Asphalt and concrete are both tough and can be constructed to survive some rather harsh environmental conditions, but that doesn't make them invincible. If you are about to have part of your property paved, such as for a driveway, consider all of the weather phenomena that the paving will endure. That will help you both choose the right type of pavement material and watch out for risky conditions on those extreme days.
Rain, Moisture, Ice, and Frost Heave
Among the most basic issues are the effects of moisture and freezing temperatures on concrete and asphalt. Moisture can seep into both, freeze, expand, and create cracks, thus ruining your nice, smooth surface. Frost heave underneath the pavement can also cause the soil to move upward, taking some of that pavement with it.
Whichever paving material you use needs to be sealed and the base properly prepared. Without these two steps, your paved patio, driveway, walkway, or other area could soon be destroyed by just a little ice.
Extreme Heat, Tire Blowouts, and Asphalt Bleeding
Also of concern is the effect of extreme heat. Asphalt is available in forms that are rated to withstand extreme heat (witness the asphalt roads in places like Palm Springs and Phoenix that don't melt even when the temperatures top 120F), but if you get the wrong rating, you could have problems. Plus, even if you have the right rating, you need to be aware of how the heat and surface will interact with your car tires.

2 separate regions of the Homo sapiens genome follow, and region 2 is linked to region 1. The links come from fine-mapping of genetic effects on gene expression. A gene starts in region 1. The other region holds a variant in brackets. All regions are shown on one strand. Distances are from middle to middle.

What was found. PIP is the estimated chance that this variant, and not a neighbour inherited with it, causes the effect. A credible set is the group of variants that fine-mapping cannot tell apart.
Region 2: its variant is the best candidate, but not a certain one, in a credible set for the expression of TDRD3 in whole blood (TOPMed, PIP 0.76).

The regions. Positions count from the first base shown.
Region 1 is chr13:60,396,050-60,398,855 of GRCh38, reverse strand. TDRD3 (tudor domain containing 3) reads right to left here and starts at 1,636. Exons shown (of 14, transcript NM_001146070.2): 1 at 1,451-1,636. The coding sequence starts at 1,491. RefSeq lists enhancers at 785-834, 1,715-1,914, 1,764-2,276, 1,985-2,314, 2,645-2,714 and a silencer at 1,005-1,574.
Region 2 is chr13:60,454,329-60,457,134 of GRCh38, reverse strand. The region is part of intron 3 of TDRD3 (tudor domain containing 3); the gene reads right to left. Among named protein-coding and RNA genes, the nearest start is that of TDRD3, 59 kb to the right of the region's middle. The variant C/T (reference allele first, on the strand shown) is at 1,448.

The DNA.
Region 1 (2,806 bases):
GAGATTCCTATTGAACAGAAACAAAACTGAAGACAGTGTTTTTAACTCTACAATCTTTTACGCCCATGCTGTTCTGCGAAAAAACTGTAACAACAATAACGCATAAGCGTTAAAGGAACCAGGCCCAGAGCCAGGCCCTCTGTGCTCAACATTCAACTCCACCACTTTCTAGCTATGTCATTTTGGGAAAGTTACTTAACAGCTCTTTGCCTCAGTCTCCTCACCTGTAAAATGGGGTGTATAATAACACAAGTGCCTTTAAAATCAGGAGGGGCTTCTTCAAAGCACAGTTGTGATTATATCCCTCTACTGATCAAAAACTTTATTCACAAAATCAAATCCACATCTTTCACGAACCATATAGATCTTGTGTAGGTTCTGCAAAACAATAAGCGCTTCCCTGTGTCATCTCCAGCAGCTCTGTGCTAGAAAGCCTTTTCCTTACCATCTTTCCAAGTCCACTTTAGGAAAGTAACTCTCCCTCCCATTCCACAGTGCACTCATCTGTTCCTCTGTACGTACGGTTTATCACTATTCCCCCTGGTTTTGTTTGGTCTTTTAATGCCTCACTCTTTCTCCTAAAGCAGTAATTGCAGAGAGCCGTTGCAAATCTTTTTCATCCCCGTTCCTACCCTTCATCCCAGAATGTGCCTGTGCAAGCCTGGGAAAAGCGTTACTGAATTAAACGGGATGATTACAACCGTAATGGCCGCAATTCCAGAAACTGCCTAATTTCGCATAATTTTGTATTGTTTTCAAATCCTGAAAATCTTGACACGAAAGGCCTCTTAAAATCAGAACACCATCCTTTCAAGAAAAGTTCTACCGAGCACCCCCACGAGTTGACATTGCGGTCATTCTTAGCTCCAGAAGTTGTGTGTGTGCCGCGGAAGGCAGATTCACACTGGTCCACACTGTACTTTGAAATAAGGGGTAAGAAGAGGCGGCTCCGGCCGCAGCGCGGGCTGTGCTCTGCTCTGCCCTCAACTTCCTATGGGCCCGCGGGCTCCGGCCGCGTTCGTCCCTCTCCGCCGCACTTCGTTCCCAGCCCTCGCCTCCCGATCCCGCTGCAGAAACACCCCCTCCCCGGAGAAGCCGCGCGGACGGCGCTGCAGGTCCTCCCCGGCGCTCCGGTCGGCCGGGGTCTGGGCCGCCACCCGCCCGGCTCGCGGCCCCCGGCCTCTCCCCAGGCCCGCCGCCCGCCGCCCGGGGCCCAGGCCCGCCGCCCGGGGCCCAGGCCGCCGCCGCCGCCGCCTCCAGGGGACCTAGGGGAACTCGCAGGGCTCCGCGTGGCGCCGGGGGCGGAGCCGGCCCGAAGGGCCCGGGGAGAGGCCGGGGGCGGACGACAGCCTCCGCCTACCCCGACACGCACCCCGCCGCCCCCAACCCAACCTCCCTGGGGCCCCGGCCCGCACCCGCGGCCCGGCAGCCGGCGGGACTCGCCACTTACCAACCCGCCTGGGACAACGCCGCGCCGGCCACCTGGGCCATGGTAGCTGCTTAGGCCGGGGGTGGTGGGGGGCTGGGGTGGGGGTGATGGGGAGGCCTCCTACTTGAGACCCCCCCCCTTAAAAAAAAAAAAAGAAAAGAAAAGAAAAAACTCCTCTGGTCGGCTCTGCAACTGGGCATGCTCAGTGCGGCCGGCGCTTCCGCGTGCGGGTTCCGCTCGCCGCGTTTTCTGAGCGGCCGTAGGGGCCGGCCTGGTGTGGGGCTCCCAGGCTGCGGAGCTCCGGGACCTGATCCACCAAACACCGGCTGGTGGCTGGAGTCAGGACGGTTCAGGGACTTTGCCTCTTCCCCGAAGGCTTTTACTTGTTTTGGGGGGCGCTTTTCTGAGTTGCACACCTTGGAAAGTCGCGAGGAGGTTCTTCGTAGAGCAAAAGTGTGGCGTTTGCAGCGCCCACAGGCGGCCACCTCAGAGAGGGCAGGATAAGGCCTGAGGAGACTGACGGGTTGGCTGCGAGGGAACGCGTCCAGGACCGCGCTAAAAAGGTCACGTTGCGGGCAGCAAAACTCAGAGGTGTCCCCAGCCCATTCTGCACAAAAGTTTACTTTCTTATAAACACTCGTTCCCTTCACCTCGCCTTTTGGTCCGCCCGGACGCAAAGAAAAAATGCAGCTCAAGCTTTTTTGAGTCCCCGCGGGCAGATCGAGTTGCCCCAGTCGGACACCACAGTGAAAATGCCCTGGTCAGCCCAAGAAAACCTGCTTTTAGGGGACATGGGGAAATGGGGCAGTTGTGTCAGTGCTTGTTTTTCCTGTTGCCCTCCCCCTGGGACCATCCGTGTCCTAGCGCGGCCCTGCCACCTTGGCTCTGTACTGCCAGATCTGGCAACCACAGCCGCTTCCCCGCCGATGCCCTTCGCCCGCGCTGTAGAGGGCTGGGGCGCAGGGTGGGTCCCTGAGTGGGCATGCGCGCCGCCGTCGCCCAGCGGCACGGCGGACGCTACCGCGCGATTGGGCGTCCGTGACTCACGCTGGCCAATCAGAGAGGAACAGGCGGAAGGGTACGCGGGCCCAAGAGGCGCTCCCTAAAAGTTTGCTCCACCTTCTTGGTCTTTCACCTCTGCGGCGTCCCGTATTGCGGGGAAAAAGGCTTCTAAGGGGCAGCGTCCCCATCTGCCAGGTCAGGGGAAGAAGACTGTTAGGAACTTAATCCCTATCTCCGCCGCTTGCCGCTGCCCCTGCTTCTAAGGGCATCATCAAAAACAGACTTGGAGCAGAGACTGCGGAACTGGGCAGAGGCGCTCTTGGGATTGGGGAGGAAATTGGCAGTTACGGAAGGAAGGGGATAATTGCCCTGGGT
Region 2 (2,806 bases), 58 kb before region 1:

First of all, very hot, sunny weather is going to make the asphalt and concrete very hot. If it gets hot enough, your tires could blow out, so this is a concern for paved driveways. It would be a good idea to install a carport (even a temporary tent) during hot weather to protect the surface on which your car will rest.
One other issue to watch out for is asphalt bleeding. This is when an oily substance seeps out of the asphalt during extreme heat. This doesn't hurt the asphalt but can make the surface slippery, which you should keep in mind when walking across it.
Local paving contractors should have the correct types of concrete and asphalt for your region, but still talk to them about what you need and what you'll use the paved surface for. This will help both of you choose the right material and make the paved surface safer.